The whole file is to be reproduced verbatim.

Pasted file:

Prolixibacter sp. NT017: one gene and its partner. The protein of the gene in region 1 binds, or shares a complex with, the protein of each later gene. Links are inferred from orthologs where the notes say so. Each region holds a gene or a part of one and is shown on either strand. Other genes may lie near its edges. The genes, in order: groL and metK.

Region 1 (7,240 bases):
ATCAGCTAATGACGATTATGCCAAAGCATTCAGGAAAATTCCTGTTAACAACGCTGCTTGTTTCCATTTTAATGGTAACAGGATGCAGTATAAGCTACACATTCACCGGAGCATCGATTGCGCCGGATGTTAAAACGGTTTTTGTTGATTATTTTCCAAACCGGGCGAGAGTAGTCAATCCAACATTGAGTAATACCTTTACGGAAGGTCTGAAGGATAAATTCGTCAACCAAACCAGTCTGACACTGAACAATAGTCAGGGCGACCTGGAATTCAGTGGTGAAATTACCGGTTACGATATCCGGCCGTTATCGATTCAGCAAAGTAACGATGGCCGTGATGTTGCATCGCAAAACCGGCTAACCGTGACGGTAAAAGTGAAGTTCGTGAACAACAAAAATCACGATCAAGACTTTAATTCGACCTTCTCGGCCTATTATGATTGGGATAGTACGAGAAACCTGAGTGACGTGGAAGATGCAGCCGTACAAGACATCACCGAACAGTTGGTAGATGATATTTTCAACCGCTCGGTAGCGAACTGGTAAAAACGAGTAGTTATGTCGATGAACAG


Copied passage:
Prolixibacter sp. NT017: one gene and its partner. The protein of the gene in region 1 binds, or shares a complex with, the protein of each later gene. Links are inferred from orthologs where the notes say so. Each region holds a gene or a part of one and is shown on either strand. Other genes may lie near its edges. The genes, in order: groL and metK.

Region 1 (7,240 bases):
ATCAGCTAATGACGATTATGCCAAAGCATTCAGGAAAATTCCTGTTAACAACGCTGCTTGTTTCCATTTTAATGGTAACAGGATGCAGTATAAGCTACACATTCACCGGAGCATCGATTGCGCCGGATGTTAAAACGGTTTTTGTTGATTATTTTCCAAACCGGGCGAGAGTAGTCAATCCAACATTGAGTAATACCTTTACGGAAGGTCTGAAGGATAAATTCGTCAACCAAACCAGTCTGACACTGAACAATAGTCAGGGCGACCTGGAATTCAGTGGTGAAATTACCGGTTACGATATCCGGCCGTTATCGATTCAGCAAAGTAACGATGGCCGTGATGTTGCATCGCAAAACCGGCTAACCGTGACGGTAAAAGTGAAGTTCGTGAACAACAAAAATCACGATCAAGACTTTAATTCGACCTTCTCGGCCTATTATGATTGGGATAGTACGAGAAACCTGAGTGACGTGGAAGATGCAGCCGTACAAGACATCACCGAACAGTTGGTAGATGATATTTTCAACCGCTCGGTAGCGAACTGGTAAAAACGAGTAGTTATGTCGATGAACAG